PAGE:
The Great Debate: Do Airport Layovers Count as “Visiting” A Place?

by SharonKurheg

Joe and I started running a travel-focused Facebook group in 2018. We ran it for about 5.5 years and at the time we closed it down, we had amassed over 23,000 members from literally all over the world. The group supported our blog, but we also used it as an opportunity to have some fun, with travel-related memes, quizzes, occasional giveaways, etc.

Besides the stuff that we posted in the group, we also encouraged our members to add things – photos of their own travels, questions they may have about a travel-related topic, etc. It usually brought about some good conversation and it was fun to see the travel-related interests and experiences other people had (like when people would ask about traveling with kids; Joe and I don’t have kids, so that topic was a whole other world to us).

Anyway, a while back one of our members, Mary, posed a very interesting question:

Please settle this important (ridiculous) debate between Hubs and I:
If you have to change planes in a state you’ve never been in, does that plane change count as going to a new state? In other words, we have to change planes in Oklahoma City. Do I get to count that as having been in Oklahoma?
It quickly garnered nearly 150 comments and probably would have gotten more, but comments were shut off after the first 24 hours.
Anyway, although posted in fun, most (but not all LOL!) people seemed to be deadly serious about their replies.
You had the ones who said there was no way it counted:
  • “I don’t count it”
  • “That doesn’t really count LOL!”
  • “No.”
Others suggested that of course it counted:
  • “Counts for me! If I set foot on land in a state then I’ve visited it!”
  • “If you fly into Will Rogers Airport, then you are here and consider yourself greeted by me, an Okie! Howdy, and enjoy your time here in OKC”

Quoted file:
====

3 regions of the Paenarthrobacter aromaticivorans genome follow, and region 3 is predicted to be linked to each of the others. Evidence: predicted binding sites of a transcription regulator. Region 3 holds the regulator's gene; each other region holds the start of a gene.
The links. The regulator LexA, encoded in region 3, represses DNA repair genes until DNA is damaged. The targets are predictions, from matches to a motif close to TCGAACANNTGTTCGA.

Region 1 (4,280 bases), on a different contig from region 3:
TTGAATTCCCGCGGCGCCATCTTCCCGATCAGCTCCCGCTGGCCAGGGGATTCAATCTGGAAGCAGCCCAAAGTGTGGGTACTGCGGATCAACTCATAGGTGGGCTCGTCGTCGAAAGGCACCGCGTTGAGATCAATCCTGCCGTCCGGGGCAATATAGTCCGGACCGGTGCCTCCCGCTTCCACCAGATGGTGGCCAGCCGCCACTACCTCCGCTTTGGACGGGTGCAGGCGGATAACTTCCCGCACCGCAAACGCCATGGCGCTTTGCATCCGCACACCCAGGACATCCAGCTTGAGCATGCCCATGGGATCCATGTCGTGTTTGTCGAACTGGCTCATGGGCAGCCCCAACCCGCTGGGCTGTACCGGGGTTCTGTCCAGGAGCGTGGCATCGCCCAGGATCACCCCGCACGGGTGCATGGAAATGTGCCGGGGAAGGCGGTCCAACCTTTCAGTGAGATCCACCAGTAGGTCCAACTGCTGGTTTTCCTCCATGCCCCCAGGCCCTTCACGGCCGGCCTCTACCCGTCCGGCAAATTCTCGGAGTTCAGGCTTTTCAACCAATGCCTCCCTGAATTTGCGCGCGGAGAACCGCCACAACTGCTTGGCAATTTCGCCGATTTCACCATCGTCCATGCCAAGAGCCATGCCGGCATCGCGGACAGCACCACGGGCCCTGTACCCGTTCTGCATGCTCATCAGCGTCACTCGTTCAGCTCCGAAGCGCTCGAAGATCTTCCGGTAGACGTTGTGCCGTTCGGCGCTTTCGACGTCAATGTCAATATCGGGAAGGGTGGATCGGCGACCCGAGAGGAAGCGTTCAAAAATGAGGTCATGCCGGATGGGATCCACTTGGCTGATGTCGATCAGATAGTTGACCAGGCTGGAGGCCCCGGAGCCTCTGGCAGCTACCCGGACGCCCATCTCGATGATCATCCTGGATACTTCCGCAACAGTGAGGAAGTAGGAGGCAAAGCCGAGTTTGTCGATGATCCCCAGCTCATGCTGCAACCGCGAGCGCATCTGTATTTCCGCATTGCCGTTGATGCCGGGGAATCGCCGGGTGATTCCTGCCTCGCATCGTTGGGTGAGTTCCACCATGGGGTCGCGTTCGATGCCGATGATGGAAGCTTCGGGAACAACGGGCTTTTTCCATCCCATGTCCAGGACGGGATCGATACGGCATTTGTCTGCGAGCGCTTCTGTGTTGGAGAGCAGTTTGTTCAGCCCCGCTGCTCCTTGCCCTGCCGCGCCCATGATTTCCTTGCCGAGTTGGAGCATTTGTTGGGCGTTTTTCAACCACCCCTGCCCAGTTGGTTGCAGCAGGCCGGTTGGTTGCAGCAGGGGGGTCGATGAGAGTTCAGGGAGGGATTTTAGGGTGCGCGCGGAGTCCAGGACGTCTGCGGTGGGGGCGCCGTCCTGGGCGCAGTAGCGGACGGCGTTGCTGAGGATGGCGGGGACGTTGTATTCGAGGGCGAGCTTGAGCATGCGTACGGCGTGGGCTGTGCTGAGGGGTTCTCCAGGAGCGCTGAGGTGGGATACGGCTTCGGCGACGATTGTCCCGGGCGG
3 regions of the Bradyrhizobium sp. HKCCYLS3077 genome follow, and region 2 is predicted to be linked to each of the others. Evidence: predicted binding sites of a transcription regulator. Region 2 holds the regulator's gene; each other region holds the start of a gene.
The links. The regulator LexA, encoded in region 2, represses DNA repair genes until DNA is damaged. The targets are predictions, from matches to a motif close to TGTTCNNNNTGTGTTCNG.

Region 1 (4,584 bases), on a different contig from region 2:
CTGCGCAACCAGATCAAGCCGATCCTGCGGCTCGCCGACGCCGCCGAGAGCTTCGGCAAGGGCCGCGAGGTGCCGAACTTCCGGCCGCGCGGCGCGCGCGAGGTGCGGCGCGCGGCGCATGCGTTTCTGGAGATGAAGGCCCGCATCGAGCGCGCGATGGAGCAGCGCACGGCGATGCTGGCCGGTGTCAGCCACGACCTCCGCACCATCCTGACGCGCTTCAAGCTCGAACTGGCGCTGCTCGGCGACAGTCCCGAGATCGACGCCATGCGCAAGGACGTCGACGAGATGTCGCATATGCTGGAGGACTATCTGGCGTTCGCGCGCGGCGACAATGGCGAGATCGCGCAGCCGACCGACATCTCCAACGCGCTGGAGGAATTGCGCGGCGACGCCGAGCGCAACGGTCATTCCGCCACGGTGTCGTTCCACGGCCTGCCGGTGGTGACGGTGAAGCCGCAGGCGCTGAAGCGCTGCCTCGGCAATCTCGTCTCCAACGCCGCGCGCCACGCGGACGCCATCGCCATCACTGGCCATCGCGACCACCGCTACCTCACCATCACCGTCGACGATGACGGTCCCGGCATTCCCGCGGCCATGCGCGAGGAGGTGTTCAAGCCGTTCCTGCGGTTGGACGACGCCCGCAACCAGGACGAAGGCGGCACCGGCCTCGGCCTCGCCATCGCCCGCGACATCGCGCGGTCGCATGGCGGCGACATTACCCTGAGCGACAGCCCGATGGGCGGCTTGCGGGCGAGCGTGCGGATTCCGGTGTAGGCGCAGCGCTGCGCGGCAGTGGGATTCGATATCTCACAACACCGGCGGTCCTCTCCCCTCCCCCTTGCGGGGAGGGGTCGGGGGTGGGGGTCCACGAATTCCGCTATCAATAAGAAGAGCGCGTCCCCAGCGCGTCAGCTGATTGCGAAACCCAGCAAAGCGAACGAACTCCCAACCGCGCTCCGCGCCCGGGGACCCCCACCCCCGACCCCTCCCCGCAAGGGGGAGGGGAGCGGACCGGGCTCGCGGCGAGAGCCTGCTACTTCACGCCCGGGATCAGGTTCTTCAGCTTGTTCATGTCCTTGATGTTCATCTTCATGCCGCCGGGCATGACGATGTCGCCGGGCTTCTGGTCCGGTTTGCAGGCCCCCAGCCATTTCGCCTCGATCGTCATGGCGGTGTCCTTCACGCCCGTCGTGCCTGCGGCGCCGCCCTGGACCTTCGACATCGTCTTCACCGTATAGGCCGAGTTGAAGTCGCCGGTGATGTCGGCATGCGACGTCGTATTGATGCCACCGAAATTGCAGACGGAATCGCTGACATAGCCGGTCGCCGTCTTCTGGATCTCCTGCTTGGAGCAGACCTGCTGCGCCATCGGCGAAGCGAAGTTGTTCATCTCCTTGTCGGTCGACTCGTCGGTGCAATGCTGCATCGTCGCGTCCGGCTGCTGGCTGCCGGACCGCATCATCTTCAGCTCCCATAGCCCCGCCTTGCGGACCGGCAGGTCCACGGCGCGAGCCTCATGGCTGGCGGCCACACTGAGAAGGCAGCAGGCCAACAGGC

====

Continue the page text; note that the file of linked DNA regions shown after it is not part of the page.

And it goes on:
• “If you were there, you were there”
A small number of people thought that stopovers counted as “being in” a state but not “visiting” it.
And a fourth group added their own stipulations – each one was as different as the people themselves:
  • “A visit only counts if you leave the airport…or sleep in the airport overnight”
  • “It counts if you eat there, preferably something local”
  • “It counts if you go outside and step on the ground”
  • “I count it IF you buy something there”
  • “My philosophy is, if I spend more than an hour there, I’ve been there”
  • “If you can manage to purchase a fridge magnet, then yes!”
  • We have a wooden cutout of the USA and we color in all the states we’ve been to… but we only color in that state if myself, my husband and all 3 kids stayed the night together in that state
  • “Landing there doesn’t count but getting off the plane does”
  • NO. WAY. You must leave the airport and visit one attraction”
  • “Only if you go to the bathroom and flush”

It was Mary’s question so I put her in charge of keeping track of the responses (Delegating. It’s a good thing LOL!). Her final count was:

  • Doesn’t count: 53
  • Counts: 45
  • Conditional: 8 (conditions include buying something, eating something local, staying over an hour, using the facilities, etc.)

As for the debate between Mary and her hubby, apparently Mary’s husband had said that layovers don’t count:

So, hubs “wins” this debate… But I’m still counting it 😂

That was the response in our little corner of the internet, but I knew we weren’t the first ones to ask. So I did some of my own research to see what other groups of people have said at other times in history.

About a year before the discussion on our FB group, the question was raised on Quora: “Does a layover count as visiting a country?” (I know we had been talking about states but really, it’s the same concept, just a different location). They only had 6 responses: 3 “No,” 2 “Maybe,” and one “You be you.”

A few years before that, back in 2016, Max F. asked on a TripAdvisor forum if airport stop-overs count as visiting the country. He got 32 replies and although there were many hard-lined yes or no replies, there was a fair share of, “It’s whatever you want it to be.”

In 2015, someone on StackExchange asked a similar question, albeit for a legit reason, rather than just curiosity: “What counts as a “visit” for immigration forms?” They only got 2 replies but one, from Kate G., was particularly well thought out:

Better safe than sorry. If you claim to have visited a country but never left the airport, what will happen to you? Nothing. They may say “tell me about your visit to X” and you will say “actually I never left the airport, it was a connection” and that’s that. No consequences.